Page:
Rob Wilson, the new Minister for Civil Society, has told a fringe event at the Conservative Party conference that he would like to see a "massive" expansion in the youth programme the National Citizen Service.
On the third day since he was appointed to the job after the resignation of his predecessor Brooks Newmark, Wilson addressed the event, NCS: Delivering for Local Communities, in Birmingham yesterday.
"It's been a very hectic past 48 hours as you are probably aware, but I wanted to be here to be part of the terrific success of NCS," said Wilson.
Wilson said he had seen first-hand in his Reading East constituency the positive effects of the government-funded initiative, which brings together young people aged between 15 and 17 from different backgrounds and aims to build skills and confidence through a residential programme and volunteering activities.
"That's not to say there are no challenges – and I want to see this massively expanded over the next few years if that is at all possible and see how far we can push it," said Wilson.
"I want to make sure that we as a government can unleash the potential of young people through these schemes," he said, adding that an independent evaluation of the scheme showed it provided "terrific value for money".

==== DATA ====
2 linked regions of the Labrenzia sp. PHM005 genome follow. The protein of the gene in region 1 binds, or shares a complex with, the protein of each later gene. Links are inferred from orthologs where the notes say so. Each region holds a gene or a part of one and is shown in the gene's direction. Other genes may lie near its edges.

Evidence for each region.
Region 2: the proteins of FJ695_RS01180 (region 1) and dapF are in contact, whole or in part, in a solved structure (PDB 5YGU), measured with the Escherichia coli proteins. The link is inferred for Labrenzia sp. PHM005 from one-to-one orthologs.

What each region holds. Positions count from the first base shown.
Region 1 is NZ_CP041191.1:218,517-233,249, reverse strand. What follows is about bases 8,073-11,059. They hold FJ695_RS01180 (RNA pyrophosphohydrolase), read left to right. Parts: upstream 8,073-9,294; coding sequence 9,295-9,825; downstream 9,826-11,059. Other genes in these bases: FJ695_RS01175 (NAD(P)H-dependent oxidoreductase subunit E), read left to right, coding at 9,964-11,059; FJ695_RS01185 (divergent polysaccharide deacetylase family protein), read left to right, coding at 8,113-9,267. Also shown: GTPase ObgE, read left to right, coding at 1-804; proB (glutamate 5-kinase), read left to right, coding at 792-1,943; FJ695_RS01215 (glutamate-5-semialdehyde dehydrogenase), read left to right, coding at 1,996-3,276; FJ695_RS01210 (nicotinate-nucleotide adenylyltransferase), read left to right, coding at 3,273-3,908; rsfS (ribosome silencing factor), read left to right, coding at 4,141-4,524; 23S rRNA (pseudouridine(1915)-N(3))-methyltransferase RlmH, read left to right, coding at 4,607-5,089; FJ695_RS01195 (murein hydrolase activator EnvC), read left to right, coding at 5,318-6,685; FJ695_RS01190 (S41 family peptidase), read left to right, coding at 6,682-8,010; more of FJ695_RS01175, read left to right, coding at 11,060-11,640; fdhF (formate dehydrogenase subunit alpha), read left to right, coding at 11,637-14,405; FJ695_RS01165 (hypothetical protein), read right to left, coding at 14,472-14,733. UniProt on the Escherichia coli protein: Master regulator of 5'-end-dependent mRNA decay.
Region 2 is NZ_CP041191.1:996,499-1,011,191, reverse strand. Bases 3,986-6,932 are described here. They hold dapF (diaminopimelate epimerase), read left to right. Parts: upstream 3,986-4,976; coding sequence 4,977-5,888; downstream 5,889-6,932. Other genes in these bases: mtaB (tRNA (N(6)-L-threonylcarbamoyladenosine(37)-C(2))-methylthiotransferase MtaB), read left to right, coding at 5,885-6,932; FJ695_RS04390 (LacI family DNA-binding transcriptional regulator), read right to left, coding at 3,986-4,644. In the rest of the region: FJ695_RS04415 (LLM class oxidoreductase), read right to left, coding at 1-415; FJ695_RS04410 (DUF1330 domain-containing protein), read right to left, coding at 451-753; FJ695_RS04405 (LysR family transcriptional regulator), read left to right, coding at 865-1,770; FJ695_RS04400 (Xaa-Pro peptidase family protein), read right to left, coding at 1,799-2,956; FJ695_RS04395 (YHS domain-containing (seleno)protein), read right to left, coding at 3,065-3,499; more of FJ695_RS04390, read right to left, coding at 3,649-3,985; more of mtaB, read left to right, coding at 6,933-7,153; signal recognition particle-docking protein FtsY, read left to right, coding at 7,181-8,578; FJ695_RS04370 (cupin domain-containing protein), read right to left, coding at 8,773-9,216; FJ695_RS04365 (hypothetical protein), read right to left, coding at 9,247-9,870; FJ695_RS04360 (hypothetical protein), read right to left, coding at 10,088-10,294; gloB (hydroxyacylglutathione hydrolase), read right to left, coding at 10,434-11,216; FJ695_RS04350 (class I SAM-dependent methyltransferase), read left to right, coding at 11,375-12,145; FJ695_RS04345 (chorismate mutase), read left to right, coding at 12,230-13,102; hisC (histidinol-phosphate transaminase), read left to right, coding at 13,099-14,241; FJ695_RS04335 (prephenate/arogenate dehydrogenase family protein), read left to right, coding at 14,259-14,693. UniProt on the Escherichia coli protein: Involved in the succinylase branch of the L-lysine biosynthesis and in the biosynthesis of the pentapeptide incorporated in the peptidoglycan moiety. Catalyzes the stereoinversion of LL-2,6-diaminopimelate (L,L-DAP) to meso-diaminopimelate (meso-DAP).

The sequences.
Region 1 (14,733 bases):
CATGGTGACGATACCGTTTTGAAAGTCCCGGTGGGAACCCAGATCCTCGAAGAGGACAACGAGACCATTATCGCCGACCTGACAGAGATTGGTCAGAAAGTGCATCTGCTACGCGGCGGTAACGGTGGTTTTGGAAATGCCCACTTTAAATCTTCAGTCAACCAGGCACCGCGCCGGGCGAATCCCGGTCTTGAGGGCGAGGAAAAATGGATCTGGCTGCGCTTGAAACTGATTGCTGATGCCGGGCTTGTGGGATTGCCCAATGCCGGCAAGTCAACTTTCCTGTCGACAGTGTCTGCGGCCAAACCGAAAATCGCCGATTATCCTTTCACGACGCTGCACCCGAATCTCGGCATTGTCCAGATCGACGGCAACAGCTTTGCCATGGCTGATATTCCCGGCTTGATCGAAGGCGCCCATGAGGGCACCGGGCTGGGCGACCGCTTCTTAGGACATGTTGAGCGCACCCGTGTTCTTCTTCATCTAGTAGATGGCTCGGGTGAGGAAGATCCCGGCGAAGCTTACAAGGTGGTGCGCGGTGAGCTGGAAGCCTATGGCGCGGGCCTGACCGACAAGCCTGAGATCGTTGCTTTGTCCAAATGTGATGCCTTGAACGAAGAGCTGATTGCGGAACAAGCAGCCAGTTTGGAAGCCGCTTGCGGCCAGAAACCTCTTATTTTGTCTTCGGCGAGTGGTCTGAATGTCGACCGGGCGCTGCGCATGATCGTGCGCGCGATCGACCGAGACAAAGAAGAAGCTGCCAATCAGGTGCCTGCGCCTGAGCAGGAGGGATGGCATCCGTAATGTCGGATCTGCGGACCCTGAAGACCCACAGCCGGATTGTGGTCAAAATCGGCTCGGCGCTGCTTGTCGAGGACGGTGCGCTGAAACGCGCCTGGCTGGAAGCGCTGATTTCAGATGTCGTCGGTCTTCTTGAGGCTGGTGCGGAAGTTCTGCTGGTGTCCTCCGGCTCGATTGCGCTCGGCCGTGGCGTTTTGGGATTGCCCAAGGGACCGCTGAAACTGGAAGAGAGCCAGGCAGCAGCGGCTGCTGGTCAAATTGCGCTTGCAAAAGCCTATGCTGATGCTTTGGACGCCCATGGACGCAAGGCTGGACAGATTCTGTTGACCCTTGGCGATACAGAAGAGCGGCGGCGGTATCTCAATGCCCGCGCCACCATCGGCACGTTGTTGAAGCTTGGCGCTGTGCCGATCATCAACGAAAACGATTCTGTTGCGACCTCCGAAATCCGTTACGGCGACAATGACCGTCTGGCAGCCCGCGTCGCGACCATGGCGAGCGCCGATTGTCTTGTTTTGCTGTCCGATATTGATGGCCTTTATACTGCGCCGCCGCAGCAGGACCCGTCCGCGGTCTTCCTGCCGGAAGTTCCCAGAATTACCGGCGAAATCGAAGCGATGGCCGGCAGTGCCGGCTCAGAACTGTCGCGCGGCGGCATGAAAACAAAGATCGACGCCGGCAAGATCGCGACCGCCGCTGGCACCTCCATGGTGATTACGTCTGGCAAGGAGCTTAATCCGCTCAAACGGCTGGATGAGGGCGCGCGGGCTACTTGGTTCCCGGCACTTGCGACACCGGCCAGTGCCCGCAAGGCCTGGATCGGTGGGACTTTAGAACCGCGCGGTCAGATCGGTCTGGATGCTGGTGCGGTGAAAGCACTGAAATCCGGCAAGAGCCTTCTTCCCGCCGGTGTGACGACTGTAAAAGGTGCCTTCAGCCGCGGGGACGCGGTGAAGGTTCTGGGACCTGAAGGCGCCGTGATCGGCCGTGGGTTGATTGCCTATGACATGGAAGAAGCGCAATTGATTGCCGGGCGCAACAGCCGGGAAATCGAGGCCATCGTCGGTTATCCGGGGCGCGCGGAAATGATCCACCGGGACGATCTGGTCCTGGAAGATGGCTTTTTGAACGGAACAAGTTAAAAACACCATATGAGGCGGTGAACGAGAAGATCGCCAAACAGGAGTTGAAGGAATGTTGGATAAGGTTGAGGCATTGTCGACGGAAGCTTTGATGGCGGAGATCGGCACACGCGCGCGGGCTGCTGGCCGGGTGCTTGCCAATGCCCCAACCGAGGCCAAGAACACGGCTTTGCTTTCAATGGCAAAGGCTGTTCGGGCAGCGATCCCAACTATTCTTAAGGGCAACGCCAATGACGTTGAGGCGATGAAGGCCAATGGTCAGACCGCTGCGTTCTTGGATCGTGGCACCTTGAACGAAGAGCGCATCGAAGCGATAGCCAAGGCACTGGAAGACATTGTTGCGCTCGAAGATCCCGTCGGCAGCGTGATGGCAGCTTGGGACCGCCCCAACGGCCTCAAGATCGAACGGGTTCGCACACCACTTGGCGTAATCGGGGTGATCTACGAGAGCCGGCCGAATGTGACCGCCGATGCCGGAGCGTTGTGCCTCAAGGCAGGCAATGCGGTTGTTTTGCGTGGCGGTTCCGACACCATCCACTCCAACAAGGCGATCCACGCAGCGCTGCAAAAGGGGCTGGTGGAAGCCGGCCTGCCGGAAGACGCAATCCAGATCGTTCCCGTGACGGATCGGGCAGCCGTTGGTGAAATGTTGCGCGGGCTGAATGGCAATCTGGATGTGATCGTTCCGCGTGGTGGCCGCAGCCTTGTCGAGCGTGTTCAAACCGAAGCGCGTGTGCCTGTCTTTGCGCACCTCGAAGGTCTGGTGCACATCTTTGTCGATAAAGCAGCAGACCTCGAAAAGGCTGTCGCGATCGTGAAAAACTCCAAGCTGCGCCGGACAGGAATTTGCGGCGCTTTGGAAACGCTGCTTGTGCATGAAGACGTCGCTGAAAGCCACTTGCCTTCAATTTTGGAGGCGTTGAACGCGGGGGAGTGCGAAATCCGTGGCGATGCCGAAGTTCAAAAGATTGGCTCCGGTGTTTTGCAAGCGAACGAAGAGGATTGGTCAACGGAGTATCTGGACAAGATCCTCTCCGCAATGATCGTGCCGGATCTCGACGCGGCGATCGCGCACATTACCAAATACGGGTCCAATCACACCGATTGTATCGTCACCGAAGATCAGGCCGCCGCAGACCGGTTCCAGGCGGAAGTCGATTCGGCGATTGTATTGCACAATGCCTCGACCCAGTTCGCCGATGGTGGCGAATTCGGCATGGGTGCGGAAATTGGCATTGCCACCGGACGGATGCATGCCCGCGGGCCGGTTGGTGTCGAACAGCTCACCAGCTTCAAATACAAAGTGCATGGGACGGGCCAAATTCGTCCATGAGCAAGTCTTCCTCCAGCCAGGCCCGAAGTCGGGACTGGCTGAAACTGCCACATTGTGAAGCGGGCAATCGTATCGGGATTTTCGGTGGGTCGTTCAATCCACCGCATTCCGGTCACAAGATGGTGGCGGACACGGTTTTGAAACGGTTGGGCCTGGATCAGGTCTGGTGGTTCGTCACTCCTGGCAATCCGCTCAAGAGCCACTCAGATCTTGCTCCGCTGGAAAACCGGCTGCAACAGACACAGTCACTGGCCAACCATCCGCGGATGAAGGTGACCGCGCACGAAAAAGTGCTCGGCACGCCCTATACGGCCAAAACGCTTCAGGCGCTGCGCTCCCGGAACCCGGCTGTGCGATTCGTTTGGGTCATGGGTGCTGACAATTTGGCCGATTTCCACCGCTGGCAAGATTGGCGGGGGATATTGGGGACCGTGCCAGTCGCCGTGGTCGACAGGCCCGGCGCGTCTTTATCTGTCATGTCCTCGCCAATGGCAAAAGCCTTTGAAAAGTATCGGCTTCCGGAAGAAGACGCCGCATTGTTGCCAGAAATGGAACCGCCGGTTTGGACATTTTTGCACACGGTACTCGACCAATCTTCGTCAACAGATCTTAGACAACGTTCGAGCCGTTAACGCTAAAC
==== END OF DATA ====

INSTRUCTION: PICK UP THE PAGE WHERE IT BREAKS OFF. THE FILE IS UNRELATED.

In response to a question from the audience, he admitted it might be difficult to increase the project’s funding. "It's always difficult to find the money down the back of the sofa to make all this work," he said. But he said that the project had cross-party support and should continue to thrive under any future government.
The Office for Civil Society spent £84.3m on the NCS in the year to 31 March 2014, but there were fewer than 40,000 participants against a target of 50,000.
Speaking on the same panel, Michael Lynas, chief executive of the NCS Trust, the community interest company that manages the scheme, said his goal was to make NCS a rite of passage and "become the norm for all young people".
Lynas reiterated Wilson’s point on the evidence base. "Sometimes in politics we have politics-based evidence-making; here at NCS we have evidence-based policymaking," said Lynas.